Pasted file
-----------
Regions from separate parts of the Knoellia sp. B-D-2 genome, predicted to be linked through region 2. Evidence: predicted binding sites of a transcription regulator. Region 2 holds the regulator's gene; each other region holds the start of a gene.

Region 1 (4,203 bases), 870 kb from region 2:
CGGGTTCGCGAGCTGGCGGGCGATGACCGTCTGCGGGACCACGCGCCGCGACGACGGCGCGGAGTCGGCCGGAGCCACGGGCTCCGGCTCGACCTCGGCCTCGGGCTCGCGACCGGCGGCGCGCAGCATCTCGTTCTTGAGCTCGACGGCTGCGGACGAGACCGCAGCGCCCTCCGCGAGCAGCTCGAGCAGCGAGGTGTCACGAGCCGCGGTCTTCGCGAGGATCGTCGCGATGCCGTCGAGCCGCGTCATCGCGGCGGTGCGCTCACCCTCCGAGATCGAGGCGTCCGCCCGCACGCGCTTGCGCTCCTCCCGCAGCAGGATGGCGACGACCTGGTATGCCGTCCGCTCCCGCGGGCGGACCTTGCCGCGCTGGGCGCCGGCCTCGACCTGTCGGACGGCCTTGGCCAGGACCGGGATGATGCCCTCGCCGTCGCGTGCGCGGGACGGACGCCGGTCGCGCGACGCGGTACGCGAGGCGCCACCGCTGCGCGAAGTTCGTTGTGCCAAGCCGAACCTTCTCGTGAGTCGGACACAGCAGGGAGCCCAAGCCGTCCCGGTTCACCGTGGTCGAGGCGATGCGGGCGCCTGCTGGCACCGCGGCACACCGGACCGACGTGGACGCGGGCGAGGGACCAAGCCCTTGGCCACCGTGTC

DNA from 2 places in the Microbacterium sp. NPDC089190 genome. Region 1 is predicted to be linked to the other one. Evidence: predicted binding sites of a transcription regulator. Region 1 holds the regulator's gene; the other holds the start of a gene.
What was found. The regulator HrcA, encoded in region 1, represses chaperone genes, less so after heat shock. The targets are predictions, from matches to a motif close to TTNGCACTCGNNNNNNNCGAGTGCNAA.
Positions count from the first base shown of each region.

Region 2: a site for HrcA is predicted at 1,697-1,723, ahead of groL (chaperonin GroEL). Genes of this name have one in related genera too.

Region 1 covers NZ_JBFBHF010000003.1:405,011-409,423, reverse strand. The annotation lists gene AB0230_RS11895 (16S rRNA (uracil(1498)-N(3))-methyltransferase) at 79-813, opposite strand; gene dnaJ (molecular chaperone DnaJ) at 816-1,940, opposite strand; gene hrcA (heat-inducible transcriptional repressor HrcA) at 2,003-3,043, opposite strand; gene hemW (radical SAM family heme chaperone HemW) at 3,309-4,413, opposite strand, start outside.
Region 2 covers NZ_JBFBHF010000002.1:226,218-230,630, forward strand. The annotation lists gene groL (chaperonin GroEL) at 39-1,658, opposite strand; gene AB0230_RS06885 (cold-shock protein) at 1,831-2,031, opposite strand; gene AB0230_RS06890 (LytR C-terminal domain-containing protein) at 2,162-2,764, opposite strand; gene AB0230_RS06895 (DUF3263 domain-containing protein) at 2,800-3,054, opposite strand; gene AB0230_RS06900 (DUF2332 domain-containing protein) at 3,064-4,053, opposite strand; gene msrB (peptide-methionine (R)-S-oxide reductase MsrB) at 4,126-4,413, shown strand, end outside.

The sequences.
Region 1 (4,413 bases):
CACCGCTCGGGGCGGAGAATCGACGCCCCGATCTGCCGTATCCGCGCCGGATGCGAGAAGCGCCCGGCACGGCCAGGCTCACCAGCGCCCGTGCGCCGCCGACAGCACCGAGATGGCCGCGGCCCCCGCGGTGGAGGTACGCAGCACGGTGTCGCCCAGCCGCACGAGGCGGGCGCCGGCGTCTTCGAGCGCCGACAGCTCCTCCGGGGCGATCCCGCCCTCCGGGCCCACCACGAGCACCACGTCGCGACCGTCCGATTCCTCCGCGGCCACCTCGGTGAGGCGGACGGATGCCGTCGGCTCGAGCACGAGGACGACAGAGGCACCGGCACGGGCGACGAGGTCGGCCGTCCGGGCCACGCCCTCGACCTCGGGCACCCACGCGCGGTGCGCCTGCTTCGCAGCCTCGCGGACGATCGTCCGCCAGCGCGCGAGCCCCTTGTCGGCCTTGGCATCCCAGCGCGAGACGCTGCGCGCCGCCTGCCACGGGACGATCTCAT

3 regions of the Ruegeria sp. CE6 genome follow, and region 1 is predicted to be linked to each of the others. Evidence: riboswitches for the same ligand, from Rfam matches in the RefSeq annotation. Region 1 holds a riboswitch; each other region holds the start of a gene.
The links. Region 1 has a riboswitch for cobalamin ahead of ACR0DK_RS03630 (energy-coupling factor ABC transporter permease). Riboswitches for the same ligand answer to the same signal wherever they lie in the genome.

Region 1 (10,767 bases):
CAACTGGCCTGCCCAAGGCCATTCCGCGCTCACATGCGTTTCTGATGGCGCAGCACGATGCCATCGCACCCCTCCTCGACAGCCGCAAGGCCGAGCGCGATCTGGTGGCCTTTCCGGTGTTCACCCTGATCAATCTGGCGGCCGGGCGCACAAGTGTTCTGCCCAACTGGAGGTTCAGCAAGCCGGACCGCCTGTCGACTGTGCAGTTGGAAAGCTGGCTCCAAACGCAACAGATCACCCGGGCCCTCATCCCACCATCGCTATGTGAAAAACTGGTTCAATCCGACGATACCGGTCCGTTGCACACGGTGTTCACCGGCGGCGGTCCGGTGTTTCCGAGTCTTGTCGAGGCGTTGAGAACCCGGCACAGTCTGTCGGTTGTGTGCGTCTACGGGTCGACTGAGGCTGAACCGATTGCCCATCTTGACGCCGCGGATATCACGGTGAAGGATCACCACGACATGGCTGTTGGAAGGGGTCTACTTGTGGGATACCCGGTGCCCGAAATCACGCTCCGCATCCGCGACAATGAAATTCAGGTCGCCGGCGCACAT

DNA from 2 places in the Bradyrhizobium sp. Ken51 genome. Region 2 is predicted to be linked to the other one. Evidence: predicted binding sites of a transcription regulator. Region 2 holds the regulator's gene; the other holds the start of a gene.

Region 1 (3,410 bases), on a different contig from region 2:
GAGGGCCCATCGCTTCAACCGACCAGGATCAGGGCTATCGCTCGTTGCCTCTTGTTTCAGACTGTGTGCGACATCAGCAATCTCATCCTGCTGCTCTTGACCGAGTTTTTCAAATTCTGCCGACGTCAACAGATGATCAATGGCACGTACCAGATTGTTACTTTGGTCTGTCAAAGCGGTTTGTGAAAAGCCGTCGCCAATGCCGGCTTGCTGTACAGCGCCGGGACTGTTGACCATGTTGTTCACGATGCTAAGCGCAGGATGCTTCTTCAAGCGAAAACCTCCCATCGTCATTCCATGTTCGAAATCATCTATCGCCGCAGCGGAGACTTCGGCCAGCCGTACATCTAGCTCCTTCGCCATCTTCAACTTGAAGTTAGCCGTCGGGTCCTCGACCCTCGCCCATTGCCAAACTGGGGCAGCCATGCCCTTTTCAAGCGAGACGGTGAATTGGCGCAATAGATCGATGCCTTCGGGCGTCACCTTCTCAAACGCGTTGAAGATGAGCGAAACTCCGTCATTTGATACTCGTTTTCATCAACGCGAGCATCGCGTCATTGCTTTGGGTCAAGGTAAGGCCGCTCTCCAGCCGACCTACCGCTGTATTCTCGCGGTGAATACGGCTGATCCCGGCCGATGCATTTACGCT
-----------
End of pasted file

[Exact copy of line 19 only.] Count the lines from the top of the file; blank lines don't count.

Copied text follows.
GAGGGCCCATCGCTTCAACCGACCAGGATCAGGGCTATCGCTCGTTGCCTCTTGTTTCAGACTGTGTGCGACATCAGCAATCTCATCCTGCTGCTCTTGACCGAGTTTTTCAAATTCTGCCGACGTCAACAGATGATCAATGGCACGTACCAGATTGTTACTTTGGTCTGTCAAAGCGGTTTGTGAAAAGCCGTCGCCAATGCCGGCTTGCTGTACAGCGCCGGGACTGTTGACCATGTTGTTCACGATGCTAAGCGCAGGATGCTTCTTCAAGCGAAAACCTCCCATCGTCATTCCATGTTCGAAATCATCTATCGCCGCAGCGGAGACTTCGGCCAGCCGTACATCTAGCTCCTTCGCCATCTTCAACTTGAAGTTAGCCGTCGGGTCCTCGACCCTCGCCCATTGCCAAACTGGGGCAGCCATGCCCTTTTCAAGCGAGACGGTGAATTGGCGCAATAGATCGATGCCTTCGGGCGTCACCTTCTCAAACGCGTTGAAGATGAGCGAAACTCCGTCATTTGATACTCGTTTTCATCAACGCGAGCATCGCGTCATTGCTTTGGGTCAAGGTAAGGCCGCTCTCCAGCCGACCTACCGCTGTATTCTCGCGGTGAATACGGCTGATCCCGGCCGATGCATTTACGCT